In coaching, silence is a useful tool and essential skill, however resisting the urge to jump in can take some practice. We may fear silence and assume we need to fill it with ideas, answers or more questions! We can mistakenly think our clients didn’t understand us, and ask them again, in a slightly different way. This can confuse clients as well as interrupt their thoughts, and potentially prevent valuable ‘aha’ moments that result from a great, thought provoking question paired with a silence.
Coaching is not about fixing or rescuing clients, but rather about facilitating their growth and learning. Clients should be doing most of the talking and problem solving, not the health professional and/or coach. The importance of clients doing more talking stems from the belief that they possess the answers within themselves. Coaches guide the conversation, but the client's active participation fosters a deeper understanding of their challenges and potential solutions.
When coaches can stay present and curious, they can assume the role of facilitator, allowing clients the thinking and emotional space to do the work. “Holding the space” is where the magic happens. It is when we allow clients time to process their thoughts and emotions, clients begin to understand themselves, and their behaviours, and what it takes to create sustainable change.
Holding the space involves being fully present without judgement, allowing clients to express themselves openly. Silence serves as a powerful tool, giving clients the opportunity to delve into their thoughts and uncover insights. By encouraging clients to lead discussions, coaches promote self-awareness and responsibility in the coaching process.
If you do feel you want to jump in and provide solutions or advice, perhaps reflect on what need or belief is driving that. Are you feeling uncomfortable with the silence and want to move the client closer to change more quickly?
Do you find you tell the client how you see things, interpreting their behaviours, and the barriers and explain what is going on for them? Perhaps you add something you believe will be empowering or inspiring, for example a speech about filling your own cup or the importance of practicing self kindness? Provision of information or opinion which may have the intention of being helpful can in fact create discord, as the coach grabs the talking stick and talks at the client, taking the focus away from the client. This is very different than a reflection or a summary which is succinct and keeps the client front and foremost in the consultation, feeling heard and understood.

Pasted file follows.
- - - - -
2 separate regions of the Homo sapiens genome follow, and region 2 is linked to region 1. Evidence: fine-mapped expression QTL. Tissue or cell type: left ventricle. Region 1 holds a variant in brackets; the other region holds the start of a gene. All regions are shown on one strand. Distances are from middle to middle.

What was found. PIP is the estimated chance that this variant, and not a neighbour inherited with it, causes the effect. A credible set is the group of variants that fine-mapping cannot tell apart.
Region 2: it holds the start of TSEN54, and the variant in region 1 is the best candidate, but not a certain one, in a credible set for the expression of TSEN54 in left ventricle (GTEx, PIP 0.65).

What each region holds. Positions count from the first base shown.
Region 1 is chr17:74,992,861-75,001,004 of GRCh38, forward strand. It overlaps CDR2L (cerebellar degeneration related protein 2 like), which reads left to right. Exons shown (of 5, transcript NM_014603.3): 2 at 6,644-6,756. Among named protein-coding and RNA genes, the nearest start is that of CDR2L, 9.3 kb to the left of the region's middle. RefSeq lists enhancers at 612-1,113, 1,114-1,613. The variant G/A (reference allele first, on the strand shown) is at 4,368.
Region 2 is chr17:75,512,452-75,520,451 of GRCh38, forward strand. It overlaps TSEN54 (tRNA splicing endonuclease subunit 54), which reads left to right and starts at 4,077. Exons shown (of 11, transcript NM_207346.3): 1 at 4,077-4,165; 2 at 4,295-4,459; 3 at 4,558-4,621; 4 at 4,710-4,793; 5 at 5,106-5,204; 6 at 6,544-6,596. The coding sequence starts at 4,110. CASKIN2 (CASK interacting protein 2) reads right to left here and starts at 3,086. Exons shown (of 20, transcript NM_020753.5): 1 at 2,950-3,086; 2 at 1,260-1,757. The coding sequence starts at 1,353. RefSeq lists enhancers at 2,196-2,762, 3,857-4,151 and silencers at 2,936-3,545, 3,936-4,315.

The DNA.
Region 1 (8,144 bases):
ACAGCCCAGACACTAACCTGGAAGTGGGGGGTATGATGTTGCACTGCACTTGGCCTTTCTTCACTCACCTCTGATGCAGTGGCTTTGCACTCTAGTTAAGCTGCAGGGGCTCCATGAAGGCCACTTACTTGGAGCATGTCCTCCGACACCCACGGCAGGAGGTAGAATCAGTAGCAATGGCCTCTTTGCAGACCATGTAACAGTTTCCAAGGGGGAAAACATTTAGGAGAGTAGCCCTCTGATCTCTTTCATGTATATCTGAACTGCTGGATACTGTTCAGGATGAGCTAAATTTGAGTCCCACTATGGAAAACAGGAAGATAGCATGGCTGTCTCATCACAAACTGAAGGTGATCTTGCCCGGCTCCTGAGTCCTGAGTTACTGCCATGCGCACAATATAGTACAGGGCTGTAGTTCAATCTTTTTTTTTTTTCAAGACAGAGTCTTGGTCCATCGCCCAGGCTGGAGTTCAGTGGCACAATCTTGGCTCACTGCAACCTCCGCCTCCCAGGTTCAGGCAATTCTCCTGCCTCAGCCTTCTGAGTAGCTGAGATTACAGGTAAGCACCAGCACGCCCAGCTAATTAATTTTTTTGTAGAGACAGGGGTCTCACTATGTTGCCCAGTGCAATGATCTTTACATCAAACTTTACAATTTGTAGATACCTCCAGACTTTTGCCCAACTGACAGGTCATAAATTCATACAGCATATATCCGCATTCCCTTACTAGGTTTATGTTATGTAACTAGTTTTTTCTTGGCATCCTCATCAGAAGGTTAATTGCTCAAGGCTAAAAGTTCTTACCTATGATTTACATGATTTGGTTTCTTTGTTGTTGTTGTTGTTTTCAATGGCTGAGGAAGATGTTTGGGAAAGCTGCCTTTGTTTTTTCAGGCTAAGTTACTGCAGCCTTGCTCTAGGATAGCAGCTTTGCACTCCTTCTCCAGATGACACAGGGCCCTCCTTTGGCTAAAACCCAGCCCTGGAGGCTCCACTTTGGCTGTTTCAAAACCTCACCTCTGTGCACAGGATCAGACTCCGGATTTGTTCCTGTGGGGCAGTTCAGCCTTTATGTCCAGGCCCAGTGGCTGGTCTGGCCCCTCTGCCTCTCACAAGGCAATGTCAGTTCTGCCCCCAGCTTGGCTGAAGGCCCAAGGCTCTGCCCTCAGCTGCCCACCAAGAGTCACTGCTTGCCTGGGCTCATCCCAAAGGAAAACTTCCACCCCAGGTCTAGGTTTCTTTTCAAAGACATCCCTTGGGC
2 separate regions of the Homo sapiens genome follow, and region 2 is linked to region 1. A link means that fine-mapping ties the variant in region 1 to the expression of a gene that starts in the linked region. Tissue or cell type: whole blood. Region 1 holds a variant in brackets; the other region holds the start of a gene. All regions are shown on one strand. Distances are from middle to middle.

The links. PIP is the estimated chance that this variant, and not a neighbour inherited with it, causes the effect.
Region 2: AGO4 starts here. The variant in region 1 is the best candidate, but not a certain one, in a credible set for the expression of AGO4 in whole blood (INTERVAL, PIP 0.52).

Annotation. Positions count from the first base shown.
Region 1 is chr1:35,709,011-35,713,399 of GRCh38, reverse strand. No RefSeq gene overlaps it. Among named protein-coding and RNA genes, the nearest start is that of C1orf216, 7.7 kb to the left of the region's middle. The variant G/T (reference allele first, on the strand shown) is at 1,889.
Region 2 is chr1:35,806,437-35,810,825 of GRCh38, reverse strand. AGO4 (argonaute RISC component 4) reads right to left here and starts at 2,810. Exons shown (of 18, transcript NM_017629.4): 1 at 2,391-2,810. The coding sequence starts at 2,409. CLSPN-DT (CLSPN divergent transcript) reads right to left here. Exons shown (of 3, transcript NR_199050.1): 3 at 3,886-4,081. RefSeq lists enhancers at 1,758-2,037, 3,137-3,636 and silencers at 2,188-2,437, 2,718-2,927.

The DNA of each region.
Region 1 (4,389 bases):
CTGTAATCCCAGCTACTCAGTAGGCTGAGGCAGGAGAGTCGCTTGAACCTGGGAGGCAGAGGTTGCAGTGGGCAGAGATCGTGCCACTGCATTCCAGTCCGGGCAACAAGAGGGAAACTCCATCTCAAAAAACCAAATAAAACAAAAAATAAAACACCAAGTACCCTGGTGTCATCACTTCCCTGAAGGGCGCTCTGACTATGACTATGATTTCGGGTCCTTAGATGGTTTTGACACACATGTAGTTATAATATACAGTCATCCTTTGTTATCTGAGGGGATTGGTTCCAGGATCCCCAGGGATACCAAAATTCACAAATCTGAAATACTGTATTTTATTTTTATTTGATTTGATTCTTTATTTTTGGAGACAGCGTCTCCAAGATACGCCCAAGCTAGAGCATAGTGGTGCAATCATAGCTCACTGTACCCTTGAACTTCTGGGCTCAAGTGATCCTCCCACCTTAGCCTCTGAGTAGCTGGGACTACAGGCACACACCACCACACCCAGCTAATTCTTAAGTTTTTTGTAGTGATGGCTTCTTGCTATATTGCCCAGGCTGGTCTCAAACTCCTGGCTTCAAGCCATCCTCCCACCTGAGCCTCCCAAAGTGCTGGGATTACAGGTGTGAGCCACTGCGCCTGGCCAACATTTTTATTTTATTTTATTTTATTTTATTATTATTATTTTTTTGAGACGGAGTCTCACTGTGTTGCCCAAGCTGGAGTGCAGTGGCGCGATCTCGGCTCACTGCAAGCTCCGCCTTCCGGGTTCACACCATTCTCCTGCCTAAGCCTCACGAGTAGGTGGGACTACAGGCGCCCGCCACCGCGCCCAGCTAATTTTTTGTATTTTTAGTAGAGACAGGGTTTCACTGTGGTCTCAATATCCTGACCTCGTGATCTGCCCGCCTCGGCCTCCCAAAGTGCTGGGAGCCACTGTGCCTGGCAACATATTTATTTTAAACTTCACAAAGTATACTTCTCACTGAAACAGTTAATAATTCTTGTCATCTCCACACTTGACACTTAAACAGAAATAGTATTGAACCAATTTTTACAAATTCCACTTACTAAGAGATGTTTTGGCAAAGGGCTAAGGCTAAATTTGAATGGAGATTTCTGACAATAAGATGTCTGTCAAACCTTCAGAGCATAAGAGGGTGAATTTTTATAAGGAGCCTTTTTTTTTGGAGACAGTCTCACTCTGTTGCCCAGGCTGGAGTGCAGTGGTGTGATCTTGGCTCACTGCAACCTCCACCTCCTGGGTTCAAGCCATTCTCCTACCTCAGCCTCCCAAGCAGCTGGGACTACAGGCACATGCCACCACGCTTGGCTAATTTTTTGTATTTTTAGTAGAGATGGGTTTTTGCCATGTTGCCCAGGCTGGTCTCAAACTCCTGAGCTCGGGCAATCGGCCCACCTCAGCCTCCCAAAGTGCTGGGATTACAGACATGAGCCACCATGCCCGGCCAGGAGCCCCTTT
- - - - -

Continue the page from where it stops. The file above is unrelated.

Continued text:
Holding the space is also important when clients are dealing with an emotion. They may have had an insight, are feeling they failed, or are upset or emotional. This can make us feel uncomfortable and take action to make the client ‘feel better’ by reassuring them, telling them that we feel the same way, or attempting to reframe to focus on the positive instead. This is often unhelpful, takes the focus off the client and onto us, or forces them forward when they are not ready. Instead we stay with the client, allowing silence, reflecting emotion, thought, and support them to move forward when they express they are ready.
To hold the space is to stay present, curious, and emotionally available. Coaches cultivate mindfulness, maintaining focus on the client's experience. Active listening, empathetic responses, and asking open-ended questions contribute to a supportive coaching dynamic. This approach nurtures a client-centred exploration, ultimately enhancing the coaching relationship and outcomes.